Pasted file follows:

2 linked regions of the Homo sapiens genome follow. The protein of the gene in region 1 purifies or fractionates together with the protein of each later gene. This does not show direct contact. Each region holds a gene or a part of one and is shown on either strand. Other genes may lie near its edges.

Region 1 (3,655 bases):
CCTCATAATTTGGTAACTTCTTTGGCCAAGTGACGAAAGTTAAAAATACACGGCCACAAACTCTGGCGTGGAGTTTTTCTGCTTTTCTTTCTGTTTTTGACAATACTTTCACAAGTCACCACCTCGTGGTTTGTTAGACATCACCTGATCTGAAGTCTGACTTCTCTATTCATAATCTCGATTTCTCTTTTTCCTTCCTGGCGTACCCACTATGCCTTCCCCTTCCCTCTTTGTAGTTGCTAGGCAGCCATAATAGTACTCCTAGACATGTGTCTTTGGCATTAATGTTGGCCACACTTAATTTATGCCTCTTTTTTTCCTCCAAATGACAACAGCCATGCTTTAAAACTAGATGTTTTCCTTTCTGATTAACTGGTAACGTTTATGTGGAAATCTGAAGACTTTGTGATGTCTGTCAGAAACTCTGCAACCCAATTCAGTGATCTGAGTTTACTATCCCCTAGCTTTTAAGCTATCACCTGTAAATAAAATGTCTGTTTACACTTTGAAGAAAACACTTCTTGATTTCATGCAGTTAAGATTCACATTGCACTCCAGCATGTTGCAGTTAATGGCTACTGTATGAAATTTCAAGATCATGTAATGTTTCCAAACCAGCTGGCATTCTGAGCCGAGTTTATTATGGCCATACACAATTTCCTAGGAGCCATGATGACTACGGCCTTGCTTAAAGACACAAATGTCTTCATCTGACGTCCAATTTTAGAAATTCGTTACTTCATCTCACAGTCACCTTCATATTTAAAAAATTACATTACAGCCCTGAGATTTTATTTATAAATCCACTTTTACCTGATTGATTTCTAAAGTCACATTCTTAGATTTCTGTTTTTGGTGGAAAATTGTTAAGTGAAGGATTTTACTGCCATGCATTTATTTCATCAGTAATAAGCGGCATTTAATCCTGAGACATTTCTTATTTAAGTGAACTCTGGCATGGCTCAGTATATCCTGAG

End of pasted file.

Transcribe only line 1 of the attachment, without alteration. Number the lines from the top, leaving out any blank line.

2 linked regions of the Homo sapiens genome follow. The protein of the gene in region 1 purifies or fractionates together with the protein of each later gene. This does not show direct contact. Each region holds a gene or a part of one and is shown on either strand. Other genes may lie near its edges.